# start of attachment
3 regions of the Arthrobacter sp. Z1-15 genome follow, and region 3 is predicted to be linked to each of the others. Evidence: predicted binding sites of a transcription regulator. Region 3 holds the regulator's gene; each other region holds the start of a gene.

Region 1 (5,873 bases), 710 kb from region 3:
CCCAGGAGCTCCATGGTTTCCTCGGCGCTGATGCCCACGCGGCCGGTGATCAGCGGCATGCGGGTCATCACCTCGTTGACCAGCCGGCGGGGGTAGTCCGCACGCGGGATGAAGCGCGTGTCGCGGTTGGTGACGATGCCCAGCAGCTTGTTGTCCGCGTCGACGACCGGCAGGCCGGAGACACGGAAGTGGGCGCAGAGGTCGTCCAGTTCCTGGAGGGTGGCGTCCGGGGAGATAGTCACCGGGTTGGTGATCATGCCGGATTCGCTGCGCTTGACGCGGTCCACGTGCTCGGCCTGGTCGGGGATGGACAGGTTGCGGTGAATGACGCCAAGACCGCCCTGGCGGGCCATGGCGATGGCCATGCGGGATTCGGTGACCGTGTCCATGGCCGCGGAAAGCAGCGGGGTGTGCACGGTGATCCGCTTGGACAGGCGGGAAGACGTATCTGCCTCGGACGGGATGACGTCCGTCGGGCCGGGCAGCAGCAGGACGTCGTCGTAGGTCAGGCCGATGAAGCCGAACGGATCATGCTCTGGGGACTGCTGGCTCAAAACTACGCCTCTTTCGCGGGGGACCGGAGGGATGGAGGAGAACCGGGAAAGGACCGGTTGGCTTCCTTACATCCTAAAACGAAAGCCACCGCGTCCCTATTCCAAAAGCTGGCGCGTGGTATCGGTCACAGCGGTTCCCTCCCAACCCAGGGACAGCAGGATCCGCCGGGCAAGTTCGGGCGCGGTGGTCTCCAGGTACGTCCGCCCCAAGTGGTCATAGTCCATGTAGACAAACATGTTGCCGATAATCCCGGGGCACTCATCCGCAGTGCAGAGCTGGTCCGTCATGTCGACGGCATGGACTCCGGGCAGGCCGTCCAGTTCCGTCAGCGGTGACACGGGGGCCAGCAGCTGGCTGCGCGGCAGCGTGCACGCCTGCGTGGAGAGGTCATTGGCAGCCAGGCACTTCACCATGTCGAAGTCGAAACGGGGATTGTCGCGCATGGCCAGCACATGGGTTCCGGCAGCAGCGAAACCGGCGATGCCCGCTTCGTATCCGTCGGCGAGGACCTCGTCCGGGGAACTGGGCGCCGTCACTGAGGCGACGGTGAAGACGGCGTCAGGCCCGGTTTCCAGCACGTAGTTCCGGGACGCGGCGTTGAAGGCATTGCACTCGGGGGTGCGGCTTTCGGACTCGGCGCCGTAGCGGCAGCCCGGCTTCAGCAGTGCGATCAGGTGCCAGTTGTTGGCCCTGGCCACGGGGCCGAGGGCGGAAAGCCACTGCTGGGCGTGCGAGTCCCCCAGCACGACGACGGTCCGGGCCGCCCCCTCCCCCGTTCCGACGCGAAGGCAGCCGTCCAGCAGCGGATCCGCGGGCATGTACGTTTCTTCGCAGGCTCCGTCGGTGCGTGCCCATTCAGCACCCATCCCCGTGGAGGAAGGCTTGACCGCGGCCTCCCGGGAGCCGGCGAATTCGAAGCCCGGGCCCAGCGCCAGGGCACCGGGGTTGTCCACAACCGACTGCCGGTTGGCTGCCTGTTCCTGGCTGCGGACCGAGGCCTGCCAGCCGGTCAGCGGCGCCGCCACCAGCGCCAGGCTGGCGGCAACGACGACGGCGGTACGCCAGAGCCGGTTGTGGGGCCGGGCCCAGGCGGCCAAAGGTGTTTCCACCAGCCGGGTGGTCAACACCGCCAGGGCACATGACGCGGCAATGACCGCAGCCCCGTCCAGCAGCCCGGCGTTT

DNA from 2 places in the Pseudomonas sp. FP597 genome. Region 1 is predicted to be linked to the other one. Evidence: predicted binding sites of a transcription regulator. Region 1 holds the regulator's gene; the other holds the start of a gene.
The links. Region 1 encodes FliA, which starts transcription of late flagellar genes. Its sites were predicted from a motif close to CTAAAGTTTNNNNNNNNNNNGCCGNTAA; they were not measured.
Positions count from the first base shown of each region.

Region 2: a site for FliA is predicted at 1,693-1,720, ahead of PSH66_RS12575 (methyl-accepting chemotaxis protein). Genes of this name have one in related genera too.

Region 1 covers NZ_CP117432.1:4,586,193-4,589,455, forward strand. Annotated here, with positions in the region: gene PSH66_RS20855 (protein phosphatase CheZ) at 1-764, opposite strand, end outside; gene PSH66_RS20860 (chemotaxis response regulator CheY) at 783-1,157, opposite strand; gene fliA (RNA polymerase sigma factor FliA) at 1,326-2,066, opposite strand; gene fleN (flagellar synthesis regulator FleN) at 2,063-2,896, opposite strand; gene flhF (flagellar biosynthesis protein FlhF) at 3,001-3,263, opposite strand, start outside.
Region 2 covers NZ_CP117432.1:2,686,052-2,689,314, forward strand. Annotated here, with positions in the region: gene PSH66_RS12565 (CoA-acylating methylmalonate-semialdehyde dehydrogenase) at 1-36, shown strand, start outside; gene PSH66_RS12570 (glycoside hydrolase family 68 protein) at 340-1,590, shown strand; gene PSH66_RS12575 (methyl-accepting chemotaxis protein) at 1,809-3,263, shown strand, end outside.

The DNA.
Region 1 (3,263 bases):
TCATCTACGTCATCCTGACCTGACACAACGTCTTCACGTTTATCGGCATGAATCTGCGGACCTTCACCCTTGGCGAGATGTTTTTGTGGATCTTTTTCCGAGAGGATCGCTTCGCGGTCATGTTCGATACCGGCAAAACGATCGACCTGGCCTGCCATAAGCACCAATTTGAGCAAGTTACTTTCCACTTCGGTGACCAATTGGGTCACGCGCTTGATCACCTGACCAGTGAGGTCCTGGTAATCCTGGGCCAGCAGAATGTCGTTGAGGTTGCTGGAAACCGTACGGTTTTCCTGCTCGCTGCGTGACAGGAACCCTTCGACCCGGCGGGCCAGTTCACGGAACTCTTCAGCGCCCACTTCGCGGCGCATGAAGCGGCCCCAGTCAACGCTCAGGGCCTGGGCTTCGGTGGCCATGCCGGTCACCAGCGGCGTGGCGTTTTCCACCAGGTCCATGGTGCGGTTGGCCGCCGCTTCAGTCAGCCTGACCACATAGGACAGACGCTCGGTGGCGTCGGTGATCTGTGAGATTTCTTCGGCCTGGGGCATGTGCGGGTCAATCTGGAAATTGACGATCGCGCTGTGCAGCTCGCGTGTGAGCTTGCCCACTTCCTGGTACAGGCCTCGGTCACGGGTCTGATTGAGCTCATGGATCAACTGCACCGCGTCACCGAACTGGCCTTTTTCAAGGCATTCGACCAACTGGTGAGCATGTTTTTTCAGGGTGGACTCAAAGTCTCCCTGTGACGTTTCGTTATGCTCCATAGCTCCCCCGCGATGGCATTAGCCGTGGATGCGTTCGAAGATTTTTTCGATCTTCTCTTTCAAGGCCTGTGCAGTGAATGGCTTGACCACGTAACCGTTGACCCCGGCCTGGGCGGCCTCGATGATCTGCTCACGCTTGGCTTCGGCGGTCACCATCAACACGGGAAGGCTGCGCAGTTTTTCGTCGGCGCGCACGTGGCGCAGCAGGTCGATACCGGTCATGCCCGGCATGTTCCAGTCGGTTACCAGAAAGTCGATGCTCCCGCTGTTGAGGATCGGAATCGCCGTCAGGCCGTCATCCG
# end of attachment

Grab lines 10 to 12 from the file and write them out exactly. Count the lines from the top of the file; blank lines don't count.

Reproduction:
The DNA.
Region 1 (3,263 bases):
TCATCTACGTCATCCTGACCTGACACAACGTCTTCACGTTTATCGGCATGAATCTGCGGACCTTCACCCTTGGCGAGATGTTTTTGTGGATCTTTTTCCGAGAGGATCGCTTCGCGGTCATGTTCGATACCGGCAAAACGATCGACCTGGCCTGCCATAAGCACCAATTTGAGCAAGTTACTTTCCACTTCGGTGACCAATTGGGTCACGCGCTTGATCACCTGACCAGTGAGGTCCTGGTAATCCTGGGCCAGCAGAATGTCGTTGAGGTTGCTGGAAACCGTACGGTTTTCCTGCTCGCTGCGTGACAGGAACCCTTCGACCCGGCGGGCCAGTTCACGGAACTCTTCAGCGCCCACTTCGCGGCGCATGAAGCGGCCCCAGTCAACGCTCAGGGCCTGGGCTTCGGTGGCCATGCCGGTCACCAGCGGCGTGGCGTTTTCCACCAGGTCCATGGTGCGGTTGGCCGCCGCTTCAGTCAGCCTGACCACATAGGACAGACGCTCGGTGGCGTCGGTGATCTGTGAGATTTCTTCGGCCTGGGGCATGTGCGGGTCAATCTGGAAATTGACGATCGCGCTGTGCAGCTCGCGTGTGAGCTTGCCCACTTCCTGGTACAGGCCTCGGTCACGGGTCTGATTGAGCTCATGGATCAACTGCACCGCGTCACCGAACTGGCCTTTTTCAAGGCATTCGACCAACTGGTGAGCATGTTTTTTCAGGGTGGACTCAAAGTCTCCCTGTGACGTTTCGTTATGCTCCATAGCTCCCCCGCGATGGCATTAGCCGTGGATGCGTTCGAAGATTTTTTCGATCTTCTCTTTCAAGGCCTGTGCAGTGAATGGCTTGACCACGTAACCGTTGACCCCGGCCTGGGCGGCCTCGATGATCTGCTCACGCTTGGCTTCGGCGGTCACCATCAACACGGGAAGGCTGCGCAGTTTTTCGTCGGCGCGCACGTGGCGCAGCAGGTCGATACCGGTCATGCCCGGCATGTTCCAGTCGGTTACCAGAAAGTCGATGCTCCCGCTGTTGAGGATCGGAATCGCCGTCAGGCCGTCATCCG